And my mom said to me, no, you can't play. Cause I can't drive you there every day. I have two little kids at home and it just can't happen for us. And I remember being super resentful and sad, and I hung on to that resentment for a long time. I mean, you might argue that I'm still hanging onto that resentment since I still remember it very vividly, but the truth is now fast forward 20 plus years, I get it. I understand that you have to put healthy boundaries on the way that you spend your time and when your family grows larger and larger, that just becomes all the more you have to say no to things. And it's uncomfortable. You can't make everybody happy all the time. And you've probably already found this out when you're taking the two year old to an all-day volleyball tournament.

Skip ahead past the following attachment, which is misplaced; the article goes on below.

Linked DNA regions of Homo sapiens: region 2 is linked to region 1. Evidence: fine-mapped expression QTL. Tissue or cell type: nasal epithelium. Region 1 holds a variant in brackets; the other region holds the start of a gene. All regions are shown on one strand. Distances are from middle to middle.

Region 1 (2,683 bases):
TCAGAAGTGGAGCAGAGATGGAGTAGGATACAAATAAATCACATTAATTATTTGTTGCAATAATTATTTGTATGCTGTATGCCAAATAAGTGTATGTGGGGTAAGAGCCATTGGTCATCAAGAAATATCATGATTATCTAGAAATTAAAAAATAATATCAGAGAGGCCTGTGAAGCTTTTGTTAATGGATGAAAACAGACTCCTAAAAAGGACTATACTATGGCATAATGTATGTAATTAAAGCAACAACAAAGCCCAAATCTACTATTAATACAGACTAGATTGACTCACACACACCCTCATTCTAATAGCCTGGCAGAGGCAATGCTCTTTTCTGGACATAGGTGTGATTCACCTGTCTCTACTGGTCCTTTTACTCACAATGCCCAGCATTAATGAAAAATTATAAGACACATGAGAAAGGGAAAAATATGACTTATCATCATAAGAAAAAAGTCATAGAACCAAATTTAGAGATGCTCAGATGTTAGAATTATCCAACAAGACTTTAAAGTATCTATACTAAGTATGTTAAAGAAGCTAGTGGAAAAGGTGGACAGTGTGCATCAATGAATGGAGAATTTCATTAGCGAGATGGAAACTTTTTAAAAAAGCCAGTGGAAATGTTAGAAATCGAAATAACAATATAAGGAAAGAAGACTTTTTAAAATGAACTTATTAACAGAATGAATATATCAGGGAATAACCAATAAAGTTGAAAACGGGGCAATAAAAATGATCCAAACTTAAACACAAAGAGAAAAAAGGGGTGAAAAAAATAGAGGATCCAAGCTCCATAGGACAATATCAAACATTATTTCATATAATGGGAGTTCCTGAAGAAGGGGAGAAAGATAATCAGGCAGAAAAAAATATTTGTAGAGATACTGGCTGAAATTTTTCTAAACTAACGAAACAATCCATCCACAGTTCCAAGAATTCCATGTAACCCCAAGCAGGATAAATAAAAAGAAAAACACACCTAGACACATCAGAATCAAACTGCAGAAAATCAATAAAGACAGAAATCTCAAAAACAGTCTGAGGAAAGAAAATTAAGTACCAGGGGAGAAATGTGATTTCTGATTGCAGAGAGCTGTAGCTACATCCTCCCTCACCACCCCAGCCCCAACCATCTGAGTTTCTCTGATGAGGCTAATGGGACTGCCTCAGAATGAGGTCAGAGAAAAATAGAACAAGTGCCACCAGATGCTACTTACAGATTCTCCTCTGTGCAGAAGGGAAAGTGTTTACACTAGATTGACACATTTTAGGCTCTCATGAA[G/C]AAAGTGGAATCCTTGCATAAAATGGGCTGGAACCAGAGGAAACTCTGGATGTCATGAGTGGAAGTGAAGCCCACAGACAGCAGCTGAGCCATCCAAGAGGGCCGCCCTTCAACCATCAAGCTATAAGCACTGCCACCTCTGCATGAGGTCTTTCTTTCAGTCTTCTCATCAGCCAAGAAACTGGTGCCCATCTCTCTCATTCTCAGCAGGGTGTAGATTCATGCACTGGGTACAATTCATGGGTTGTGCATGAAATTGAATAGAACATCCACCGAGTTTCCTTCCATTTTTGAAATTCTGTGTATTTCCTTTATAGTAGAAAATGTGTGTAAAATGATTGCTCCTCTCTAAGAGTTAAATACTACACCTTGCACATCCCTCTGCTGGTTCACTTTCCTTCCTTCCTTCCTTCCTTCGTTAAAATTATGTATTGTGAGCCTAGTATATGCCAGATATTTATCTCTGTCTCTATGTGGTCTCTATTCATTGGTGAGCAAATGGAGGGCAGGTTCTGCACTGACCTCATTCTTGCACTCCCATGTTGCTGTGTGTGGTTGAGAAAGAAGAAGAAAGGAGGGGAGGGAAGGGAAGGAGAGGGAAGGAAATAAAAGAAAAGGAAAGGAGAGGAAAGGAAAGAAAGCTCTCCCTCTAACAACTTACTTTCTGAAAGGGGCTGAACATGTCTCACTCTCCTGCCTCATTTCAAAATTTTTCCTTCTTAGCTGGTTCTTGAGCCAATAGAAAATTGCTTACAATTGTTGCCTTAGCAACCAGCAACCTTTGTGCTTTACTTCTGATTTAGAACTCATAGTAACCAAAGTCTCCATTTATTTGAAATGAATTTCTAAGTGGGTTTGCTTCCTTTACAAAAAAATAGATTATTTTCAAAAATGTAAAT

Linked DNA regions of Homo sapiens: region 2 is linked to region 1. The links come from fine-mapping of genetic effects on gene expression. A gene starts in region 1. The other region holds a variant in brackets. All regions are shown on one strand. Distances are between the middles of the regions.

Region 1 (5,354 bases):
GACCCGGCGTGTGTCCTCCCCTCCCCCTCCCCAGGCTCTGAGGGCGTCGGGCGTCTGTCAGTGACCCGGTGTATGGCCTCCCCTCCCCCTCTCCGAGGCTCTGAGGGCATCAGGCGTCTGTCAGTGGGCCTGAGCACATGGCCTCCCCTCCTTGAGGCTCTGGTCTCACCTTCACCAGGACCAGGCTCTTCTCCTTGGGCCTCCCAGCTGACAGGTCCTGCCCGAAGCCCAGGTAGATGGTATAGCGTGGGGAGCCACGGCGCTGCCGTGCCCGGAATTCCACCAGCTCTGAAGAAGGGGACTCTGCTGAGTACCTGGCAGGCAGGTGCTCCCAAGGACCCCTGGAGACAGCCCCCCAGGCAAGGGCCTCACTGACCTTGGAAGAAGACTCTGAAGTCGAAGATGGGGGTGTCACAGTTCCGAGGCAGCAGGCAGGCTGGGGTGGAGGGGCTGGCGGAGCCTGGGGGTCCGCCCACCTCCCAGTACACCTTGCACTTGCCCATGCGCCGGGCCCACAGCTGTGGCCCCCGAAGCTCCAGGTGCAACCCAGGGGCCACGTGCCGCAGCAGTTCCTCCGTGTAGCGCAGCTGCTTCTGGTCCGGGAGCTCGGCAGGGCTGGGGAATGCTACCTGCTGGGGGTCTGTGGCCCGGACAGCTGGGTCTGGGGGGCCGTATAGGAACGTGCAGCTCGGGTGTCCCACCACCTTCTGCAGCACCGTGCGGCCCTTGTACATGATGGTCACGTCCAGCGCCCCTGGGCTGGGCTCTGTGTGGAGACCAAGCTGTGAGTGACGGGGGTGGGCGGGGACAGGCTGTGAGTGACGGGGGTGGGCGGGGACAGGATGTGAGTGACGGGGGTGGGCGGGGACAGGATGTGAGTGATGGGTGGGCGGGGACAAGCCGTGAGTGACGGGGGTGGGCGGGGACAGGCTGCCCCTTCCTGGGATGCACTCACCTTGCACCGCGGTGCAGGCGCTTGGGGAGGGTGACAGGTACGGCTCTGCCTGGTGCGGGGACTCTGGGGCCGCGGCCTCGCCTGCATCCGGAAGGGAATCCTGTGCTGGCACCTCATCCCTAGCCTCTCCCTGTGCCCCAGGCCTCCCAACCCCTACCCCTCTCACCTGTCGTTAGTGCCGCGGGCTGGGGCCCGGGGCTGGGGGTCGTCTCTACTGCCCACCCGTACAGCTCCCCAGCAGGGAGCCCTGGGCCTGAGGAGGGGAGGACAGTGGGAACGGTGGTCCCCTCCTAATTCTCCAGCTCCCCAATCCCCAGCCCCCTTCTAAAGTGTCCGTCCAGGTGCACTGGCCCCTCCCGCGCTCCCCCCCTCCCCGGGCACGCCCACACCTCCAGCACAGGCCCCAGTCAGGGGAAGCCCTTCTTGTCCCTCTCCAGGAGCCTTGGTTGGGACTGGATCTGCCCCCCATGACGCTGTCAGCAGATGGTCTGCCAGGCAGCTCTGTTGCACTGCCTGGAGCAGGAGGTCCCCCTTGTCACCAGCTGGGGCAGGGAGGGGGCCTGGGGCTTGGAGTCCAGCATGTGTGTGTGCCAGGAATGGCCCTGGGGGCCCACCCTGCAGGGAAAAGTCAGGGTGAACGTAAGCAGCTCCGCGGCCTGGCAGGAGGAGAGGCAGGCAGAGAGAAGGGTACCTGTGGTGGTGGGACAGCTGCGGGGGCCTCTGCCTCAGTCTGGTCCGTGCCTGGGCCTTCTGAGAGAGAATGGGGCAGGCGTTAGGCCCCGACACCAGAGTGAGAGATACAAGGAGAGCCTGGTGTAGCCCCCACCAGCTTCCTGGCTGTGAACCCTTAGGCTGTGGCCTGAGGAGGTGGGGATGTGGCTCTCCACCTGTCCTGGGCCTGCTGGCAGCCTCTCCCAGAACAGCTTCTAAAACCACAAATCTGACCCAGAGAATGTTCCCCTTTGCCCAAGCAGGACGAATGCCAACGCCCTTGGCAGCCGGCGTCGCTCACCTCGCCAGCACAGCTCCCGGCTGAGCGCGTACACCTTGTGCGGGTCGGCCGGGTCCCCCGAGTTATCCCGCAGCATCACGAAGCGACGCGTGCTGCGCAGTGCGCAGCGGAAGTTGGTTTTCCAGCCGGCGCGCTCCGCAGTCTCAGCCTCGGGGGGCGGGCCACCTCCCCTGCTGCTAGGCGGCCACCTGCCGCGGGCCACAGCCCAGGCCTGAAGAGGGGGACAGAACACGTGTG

The older child is probably happy because they get to participate. But the two year old is not going to be very happy regardless of how hard you're working and how much you're busting your butt to occupy and entertain that two year old. It's just this hard balance or lack of balance to strike in that you want everybody to be happy all the time, but the truth is it's not your job to make everybody happy all the time. It's your job to find some semblance of balance. And that maybe most importantly means you staying sane and happy yourself so that you can take care of the people around you. So yes, it probably means saying no to more things more often. And it probably means upsetting some of the people in your family by doing that because you can't make everybody happy all the time. I think in general, our culture really leads us to believe that we need to make sure that our kids are happy all the time and it's our job.